[Scribus] Publishing question

eklektik joz_mak
Fri Sep 14 17:14:48 CEST 2007

----- Original Message ----
From: avox <avox at arcor.de>
To: scribus at nashi.altmuehlnet.de
Sent: Friday, September 14, 2007 10:22:20 AM
Subject: Re: [Scribus] Publishing question

eklektik-2 wrote:
>    Hi Pierre,
>    If I understand you well, what you are saying is that the imagagemagick
> command 
>    import -display :0 -window root -density 300 screen.png
>    outputs a fake 300 dpi image. 
>    This is where I found the info. 
>    http://thesourceshow.org/node/40
>    But I do only step 2 because I dont have other pc. When I open the
> screen shots, made with this method, in the gimp it shows resolution 300
> dpi. 
>    What do you think, are these fake high res images?

Let's say your X11 root window shows 1000x600 pixels on a 100dpi display.
That means your physical display is supposed to have physical dimensions of
When you import that screen with a density of 300dpi, it will still have
1000x600 pixels, but it will be labeled with 300dpi. That means it has now a
physical size of 3.3''x2''. So if you print it without rescaling on a 300dpi
printer, it will cover a rectangle of 3.3 inch x 2 inch.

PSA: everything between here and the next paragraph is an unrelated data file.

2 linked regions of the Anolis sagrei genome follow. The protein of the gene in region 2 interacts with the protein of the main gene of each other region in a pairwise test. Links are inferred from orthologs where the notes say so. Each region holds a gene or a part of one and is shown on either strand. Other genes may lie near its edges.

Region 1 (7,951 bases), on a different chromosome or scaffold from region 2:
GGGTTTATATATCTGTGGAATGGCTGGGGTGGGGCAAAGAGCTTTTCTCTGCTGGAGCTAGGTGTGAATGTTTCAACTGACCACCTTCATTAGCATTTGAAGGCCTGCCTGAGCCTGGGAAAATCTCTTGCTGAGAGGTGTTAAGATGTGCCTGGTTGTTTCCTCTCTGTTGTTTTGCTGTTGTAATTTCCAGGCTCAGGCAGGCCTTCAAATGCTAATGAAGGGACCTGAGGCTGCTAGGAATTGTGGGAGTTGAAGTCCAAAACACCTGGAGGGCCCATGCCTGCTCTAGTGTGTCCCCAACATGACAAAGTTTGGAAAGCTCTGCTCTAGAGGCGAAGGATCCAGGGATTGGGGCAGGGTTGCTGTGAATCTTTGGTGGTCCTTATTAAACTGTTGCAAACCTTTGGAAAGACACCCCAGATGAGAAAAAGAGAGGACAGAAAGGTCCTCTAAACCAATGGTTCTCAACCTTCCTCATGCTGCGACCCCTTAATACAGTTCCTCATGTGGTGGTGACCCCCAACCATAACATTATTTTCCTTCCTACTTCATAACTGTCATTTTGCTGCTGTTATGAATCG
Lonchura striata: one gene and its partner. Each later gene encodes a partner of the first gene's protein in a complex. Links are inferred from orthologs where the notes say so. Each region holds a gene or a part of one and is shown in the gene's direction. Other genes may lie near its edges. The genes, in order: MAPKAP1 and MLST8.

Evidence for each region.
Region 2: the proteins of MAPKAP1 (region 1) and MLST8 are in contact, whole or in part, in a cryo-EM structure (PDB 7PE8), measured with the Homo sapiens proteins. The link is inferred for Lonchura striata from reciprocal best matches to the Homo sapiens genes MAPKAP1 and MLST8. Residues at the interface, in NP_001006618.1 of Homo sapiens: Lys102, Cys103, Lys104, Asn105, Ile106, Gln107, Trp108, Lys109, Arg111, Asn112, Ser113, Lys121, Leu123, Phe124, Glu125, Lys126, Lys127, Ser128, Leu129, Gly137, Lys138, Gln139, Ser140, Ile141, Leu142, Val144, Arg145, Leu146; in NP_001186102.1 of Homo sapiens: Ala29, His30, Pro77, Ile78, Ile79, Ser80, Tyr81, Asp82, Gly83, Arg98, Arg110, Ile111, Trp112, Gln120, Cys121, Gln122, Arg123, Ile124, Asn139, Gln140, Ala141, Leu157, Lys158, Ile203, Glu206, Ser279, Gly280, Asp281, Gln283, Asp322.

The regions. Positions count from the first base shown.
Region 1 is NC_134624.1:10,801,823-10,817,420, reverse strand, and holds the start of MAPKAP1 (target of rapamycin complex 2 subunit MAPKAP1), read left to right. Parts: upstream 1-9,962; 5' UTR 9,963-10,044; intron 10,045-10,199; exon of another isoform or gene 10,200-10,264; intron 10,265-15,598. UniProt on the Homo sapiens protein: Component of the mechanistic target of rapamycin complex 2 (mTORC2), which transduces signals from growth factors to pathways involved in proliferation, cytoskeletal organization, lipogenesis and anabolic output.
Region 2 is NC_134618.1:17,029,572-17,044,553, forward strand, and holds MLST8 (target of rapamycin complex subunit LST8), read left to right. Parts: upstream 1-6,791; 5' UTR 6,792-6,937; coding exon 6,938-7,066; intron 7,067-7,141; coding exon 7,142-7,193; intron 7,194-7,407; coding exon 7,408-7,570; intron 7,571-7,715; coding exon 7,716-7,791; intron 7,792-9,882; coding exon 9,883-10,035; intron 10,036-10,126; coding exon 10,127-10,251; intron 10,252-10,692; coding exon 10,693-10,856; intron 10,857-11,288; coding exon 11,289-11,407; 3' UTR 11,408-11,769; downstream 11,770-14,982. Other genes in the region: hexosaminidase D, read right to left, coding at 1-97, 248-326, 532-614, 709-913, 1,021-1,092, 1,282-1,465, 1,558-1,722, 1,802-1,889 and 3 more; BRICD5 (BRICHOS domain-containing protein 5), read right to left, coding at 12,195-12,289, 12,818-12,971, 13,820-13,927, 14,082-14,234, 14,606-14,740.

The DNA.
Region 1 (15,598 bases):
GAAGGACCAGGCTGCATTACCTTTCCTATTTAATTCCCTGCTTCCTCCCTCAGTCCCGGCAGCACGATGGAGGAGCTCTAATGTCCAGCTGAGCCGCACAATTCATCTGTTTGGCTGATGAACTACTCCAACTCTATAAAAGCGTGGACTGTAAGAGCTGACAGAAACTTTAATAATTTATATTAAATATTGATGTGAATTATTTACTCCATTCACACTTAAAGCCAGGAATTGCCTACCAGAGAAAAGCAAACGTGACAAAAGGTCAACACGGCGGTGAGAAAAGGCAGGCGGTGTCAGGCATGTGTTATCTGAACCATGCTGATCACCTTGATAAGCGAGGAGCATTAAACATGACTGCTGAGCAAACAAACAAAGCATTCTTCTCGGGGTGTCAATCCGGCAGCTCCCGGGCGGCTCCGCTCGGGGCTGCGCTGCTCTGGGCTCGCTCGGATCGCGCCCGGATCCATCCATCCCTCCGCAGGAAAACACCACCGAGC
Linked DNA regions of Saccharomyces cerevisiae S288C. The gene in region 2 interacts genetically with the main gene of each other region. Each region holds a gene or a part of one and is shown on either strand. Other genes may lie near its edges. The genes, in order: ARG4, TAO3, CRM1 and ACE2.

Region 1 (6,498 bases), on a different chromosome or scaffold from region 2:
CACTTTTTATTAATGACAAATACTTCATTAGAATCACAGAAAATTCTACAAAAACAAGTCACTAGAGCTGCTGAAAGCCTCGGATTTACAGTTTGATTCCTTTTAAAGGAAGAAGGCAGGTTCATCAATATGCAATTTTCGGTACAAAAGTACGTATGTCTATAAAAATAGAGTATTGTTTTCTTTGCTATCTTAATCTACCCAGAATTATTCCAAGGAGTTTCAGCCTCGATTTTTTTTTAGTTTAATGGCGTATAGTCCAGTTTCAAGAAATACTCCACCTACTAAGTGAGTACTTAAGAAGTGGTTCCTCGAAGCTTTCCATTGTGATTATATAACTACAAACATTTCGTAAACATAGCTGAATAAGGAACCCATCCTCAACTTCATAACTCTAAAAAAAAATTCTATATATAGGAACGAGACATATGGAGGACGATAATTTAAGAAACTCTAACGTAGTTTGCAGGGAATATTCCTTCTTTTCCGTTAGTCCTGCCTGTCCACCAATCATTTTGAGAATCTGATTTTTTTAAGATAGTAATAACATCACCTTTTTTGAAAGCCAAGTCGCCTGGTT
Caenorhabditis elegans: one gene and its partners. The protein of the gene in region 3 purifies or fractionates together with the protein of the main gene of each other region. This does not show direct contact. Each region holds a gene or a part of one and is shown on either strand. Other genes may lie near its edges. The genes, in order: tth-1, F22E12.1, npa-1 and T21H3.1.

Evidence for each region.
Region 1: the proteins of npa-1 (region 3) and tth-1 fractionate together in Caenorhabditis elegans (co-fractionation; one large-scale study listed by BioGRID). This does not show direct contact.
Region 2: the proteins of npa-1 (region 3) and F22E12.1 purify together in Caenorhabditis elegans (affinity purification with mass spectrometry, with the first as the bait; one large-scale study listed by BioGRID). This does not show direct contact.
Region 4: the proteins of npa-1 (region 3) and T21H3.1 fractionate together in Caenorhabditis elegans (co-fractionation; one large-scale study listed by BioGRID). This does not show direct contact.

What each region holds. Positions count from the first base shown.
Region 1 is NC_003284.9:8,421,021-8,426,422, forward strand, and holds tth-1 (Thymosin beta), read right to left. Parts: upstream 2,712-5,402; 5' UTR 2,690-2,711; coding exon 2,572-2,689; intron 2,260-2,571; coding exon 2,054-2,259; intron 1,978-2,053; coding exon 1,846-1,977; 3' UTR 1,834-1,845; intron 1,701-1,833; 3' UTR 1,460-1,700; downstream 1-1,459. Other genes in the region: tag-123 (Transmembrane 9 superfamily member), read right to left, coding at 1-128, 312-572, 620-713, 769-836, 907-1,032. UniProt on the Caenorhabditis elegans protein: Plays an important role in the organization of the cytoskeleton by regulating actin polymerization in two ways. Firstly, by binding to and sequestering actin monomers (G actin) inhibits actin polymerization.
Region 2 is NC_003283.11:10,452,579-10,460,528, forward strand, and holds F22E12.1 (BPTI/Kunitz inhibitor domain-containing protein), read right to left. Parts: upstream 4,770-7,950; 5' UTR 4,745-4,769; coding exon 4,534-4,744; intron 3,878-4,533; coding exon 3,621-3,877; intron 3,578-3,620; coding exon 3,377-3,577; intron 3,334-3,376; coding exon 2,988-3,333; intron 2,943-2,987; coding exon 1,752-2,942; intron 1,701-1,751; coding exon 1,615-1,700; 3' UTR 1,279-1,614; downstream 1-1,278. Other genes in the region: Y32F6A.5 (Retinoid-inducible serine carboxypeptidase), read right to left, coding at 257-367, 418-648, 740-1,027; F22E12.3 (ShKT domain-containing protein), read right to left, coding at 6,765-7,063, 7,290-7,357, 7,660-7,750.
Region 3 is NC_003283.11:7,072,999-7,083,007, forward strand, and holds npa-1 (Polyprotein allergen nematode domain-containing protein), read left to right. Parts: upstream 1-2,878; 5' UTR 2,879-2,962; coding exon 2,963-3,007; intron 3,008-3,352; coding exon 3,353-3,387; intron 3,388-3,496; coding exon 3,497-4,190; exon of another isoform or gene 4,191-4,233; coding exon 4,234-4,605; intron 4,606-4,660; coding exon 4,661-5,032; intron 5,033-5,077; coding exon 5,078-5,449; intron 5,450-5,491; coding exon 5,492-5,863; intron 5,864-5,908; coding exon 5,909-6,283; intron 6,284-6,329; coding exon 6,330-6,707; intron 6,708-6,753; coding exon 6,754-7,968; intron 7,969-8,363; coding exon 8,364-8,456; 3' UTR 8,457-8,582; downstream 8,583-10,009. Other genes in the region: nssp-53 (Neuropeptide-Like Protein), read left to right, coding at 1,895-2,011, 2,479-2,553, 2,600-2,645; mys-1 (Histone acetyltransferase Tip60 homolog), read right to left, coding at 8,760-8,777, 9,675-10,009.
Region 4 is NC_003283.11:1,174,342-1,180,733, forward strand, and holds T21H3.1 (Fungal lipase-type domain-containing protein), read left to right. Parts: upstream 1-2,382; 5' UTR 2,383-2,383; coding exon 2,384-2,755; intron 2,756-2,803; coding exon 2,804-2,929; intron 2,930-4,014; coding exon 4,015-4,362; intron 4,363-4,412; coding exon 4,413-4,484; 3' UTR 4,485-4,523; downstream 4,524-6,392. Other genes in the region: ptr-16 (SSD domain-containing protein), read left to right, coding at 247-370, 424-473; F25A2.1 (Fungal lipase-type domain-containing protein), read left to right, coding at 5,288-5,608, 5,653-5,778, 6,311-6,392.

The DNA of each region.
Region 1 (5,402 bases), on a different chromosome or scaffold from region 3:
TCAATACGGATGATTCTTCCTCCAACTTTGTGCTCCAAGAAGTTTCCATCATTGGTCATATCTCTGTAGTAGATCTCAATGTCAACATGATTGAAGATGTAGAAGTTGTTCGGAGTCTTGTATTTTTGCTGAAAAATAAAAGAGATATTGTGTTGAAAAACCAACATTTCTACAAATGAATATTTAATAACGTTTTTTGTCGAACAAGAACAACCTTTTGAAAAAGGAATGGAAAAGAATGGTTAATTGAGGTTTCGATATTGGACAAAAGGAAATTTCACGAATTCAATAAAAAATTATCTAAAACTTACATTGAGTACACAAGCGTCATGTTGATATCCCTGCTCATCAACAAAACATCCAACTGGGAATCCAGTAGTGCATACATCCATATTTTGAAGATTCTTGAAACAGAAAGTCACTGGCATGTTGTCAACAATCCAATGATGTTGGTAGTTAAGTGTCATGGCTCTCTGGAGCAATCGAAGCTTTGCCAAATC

Now, if you decide to print it rescaled to its original size, 10''x6'', the
dpi will only be 100dpi again and will look pretty bad in print.

What Pierre recommended was to create a virtual X11 screen with 3000x1800
pixels. Import that at 300dpi, it will have physical dimensions of 10''x6''
and will look good in print. Unfortunately large X11 screens  usually mess
up font sizes and the icons will be very small.

For your book it might be best to follow your way and print it at size
3.3''x2'' (ie. at 300dpi).

Btw, I would like to stress Craig's advice to *not* use the JPG format for
screenshots. PNG or Tiff is the way to go if you want to have clear images.
Also, color fidelity is usually not that important with screenshots unless
the screenshots show photos.


.mw-warning {
	border: 1px solid #aaa;
	background-color: #f9f9f9;
	padding: 5px;
	font-size: 95%;
#toc h2,
.toc h2 {
	display: inline;
	border: none;
	padding: 0;
	font-size: 100%;
	font-weight: bold;
#toc #toctitle,
.toc #toctitle,
#toc .toctitle,
.toc .toctitle {
	text-align: center;
#toc ul,
.toc ul {
	list-style-type: none;
	list-style-image: none;
	margin-left: 0;
	padding-left: 0;
	text-align: left;
#toc ul ul,
.toc ul ul {
	margin: 0 0 0 2em;
#toc .toctoggle,
.toc .toctoggle {
	font-size: 94%;
}@media print, projection, embossed {
	body {
body {
	font-family:'Times New Roman';
table {
td {
p, h1, h2, h3, li {
	font-family:'Times New Roman';
   Thanks for the info. This also means that it makes no sense using imagemagick for creating screen shot. 

For this purpose, I can use the regular screenshot taking program comes installed on my computer.




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